Please Note: This article is written for users of the following Microsoft Excel versions: 2007, 2010, and 2013. If you are using an earlier version (Excel 2003 or earlier), this tip may not work for you. For a version of this tip written specifically for earlier versions of Excel, click here: Tracing Dependent Cells.
by Allen Wyatt
(last updated February 10, 2016)
You can use the tools on the Formulas tab of the ribbon (in the Formula Auditing group) to determine relationships between cells in your worksheet. For instance, you might want to determine which cells refer to a value in a particular cell. All you need to do is select the cell in question and then click on the Trace Dependents tool. If there are any other cells that refer to the selected cell in a formula, Excel draws arrows between the cells. This allows you to graphically see the relationship between cells.
If you click on the Trace Dependents tool again, Excel displays not just the direct dependents, but the first level of indirect dependents as well. Clicking your mouse on the Remove Arrows tool removes one of the levels of auditing arrows. If you only want to remove some of the arrows, click the down-arrow to the right of the Remove Arrows tool to see your options.
ExcelTips is your source for cost-effective Microsoft Excel training. This tip (8626) applies to Microsoft Excel 2007, 2010, and 2013. You can find a version of this tip for the older menu interface of Excel here: Tracing Dependent Cells.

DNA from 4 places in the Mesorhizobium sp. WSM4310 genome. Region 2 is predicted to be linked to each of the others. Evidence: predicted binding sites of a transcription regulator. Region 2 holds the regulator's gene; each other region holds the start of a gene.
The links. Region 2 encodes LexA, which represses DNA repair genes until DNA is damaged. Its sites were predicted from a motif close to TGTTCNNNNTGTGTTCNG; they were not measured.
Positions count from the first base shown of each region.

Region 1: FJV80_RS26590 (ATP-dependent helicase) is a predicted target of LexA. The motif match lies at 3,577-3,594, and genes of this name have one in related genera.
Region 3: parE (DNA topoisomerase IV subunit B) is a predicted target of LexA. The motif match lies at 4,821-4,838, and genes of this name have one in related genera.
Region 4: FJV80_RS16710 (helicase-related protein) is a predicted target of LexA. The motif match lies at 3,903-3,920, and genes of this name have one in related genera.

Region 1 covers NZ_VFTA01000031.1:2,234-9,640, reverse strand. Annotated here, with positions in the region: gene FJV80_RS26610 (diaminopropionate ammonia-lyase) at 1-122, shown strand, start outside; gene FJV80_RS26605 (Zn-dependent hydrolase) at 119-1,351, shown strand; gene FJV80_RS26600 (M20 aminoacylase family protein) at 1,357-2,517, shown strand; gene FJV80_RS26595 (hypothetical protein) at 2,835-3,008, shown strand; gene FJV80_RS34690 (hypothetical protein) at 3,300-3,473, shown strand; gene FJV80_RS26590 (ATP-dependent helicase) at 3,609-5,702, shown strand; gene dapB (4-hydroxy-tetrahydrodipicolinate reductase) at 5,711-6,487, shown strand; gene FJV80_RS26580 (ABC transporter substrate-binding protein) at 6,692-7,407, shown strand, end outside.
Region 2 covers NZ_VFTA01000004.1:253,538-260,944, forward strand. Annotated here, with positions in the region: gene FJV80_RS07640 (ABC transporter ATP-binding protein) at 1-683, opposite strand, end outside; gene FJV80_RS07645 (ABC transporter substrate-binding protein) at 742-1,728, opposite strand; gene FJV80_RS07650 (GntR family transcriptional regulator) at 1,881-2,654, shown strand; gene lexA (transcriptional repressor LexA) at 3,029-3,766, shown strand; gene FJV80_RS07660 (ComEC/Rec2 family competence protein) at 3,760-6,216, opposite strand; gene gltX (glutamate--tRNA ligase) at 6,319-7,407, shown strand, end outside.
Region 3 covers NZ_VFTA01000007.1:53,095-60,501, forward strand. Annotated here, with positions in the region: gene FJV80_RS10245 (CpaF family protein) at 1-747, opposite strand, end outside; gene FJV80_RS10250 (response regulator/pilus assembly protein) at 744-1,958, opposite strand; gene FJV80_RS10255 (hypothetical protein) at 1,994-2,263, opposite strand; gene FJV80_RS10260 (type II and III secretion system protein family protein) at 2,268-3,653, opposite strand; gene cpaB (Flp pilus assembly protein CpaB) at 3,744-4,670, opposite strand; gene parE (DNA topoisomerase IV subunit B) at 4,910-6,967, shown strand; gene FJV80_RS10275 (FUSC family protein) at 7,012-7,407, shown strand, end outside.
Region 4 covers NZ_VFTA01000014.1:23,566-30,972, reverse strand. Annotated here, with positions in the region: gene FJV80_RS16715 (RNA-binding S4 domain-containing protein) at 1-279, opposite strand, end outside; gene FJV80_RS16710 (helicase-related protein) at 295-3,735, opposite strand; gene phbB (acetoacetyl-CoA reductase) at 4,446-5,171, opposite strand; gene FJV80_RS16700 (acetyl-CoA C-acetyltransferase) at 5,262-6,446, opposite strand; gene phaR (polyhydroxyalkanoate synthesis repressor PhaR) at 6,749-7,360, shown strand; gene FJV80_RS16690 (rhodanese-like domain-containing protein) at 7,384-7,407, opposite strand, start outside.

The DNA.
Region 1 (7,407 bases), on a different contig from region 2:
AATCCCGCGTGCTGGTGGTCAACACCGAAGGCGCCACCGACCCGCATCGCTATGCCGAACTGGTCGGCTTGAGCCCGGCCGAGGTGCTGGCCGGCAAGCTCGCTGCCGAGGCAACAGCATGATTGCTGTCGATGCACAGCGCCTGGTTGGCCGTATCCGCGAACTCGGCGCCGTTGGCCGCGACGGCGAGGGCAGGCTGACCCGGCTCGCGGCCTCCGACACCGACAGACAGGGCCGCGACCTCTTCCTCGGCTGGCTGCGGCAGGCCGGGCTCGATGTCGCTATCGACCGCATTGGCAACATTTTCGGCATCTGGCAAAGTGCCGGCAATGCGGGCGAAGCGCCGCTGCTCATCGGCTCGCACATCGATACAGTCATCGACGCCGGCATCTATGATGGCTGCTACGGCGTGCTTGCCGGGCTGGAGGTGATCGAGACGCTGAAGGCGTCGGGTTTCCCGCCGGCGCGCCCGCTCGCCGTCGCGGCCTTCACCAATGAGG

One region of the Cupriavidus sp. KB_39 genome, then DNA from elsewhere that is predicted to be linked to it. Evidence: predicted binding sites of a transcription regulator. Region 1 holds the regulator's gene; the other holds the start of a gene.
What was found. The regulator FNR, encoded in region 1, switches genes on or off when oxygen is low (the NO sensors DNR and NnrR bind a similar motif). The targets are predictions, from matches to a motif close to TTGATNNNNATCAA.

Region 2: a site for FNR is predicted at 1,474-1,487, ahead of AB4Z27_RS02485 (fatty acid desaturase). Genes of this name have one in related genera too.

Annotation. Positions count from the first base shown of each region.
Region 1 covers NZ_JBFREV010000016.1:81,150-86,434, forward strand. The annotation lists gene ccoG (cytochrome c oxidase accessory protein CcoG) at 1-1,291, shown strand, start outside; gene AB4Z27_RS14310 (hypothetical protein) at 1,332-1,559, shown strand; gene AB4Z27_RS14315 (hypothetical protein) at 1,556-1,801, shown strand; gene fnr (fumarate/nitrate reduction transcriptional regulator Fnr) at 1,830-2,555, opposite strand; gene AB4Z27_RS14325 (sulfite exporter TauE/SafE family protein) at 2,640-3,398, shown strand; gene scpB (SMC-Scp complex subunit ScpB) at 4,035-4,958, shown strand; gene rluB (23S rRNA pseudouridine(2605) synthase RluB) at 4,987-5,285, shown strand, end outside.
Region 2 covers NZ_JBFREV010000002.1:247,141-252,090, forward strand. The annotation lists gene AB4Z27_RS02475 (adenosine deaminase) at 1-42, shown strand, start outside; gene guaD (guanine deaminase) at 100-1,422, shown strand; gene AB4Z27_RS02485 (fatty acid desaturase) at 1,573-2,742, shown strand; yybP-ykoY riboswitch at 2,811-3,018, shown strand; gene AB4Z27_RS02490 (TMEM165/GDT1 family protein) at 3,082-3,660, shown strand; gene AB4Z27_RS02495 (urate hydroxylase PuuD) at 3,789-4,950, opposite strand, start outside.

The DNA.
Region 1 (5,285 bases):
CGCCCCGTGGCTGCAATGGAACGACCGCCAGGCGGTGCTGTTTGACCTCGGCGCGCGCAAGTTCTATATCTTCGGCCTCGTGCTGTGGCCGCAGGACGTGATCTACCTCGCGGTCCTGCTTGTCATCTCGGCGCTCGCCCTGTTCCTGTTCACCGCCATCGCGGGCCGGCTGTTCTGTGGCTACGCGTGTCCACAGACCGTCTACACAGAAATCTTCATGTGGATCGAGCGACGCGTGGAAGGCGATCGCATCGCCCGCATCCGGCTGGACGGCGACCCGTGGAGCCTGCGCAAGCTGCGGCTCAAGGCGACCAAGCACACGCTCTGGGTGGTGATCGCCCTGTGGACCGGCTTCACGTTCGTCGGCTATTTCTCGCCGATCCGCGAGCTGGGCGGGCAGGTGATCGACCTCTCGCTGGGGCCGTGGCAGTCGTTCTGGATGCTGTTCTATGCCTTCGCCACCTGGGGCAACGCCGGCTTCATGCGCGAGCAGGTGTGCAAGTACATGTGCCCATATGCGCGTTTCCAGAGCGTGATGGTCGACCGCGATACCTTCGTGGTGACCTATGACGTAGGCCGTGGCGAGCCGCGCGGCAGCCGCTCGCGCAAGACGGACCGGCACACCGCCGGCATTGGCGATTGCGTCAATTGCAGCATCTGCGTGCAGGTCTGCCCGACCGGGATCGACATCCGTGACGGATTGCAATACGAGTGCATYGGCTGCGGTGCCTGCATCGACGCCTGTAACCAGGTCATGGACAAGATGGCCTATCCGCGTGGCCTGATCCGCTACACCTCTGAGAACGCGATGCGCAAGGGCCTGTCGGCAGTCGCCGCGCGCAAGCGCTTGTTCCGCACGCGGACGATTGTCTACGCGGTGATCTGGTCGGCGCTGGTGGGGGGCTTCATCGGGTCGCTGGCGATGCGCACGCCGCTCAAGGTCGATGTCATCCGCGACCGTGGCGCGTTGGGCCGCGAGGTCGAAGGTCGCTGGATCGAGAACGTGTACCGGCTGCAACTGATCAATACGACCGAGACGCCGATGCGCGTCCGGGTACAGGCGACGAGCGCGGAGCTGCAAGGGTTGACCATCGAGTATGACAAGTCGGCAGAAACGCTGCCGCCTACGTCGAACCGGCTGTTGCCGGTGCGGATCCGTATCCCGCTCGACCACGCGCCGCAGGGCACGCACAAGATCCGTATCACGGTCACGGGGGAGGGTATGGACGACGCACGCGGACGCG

Professional Development Guidance! Four world-class developers offer start-to-finish guidance for building powerful, robust, and secure applications with Excel. The authors show how to consistently make the right design decisions and make the most of Excel's powerful features. Check out Professional Excel Development today!
The Trace Precedents auditing tool can be quite helpful in seeing which cells "feed into" a particular formula. The ...Discover More
You've turned on Highlight Changes, but how do you know what has been changed? This tip explains how Excel displays those ...Discover More
The auditing tools provided in Excel can provide some very helpful information about how your formulas and data are ...Discover More
FREE SERVICE: Get tips like this every week in ExcelTips, a free productivity newsletter. Enter your address and click "Subscribe."
Got a version of Excel that uses the ribbon interface (Excel 2007 or later)? This site is for you! If you use an earlier version of Excel, visit our ExcelTips site focusing on the menu interface.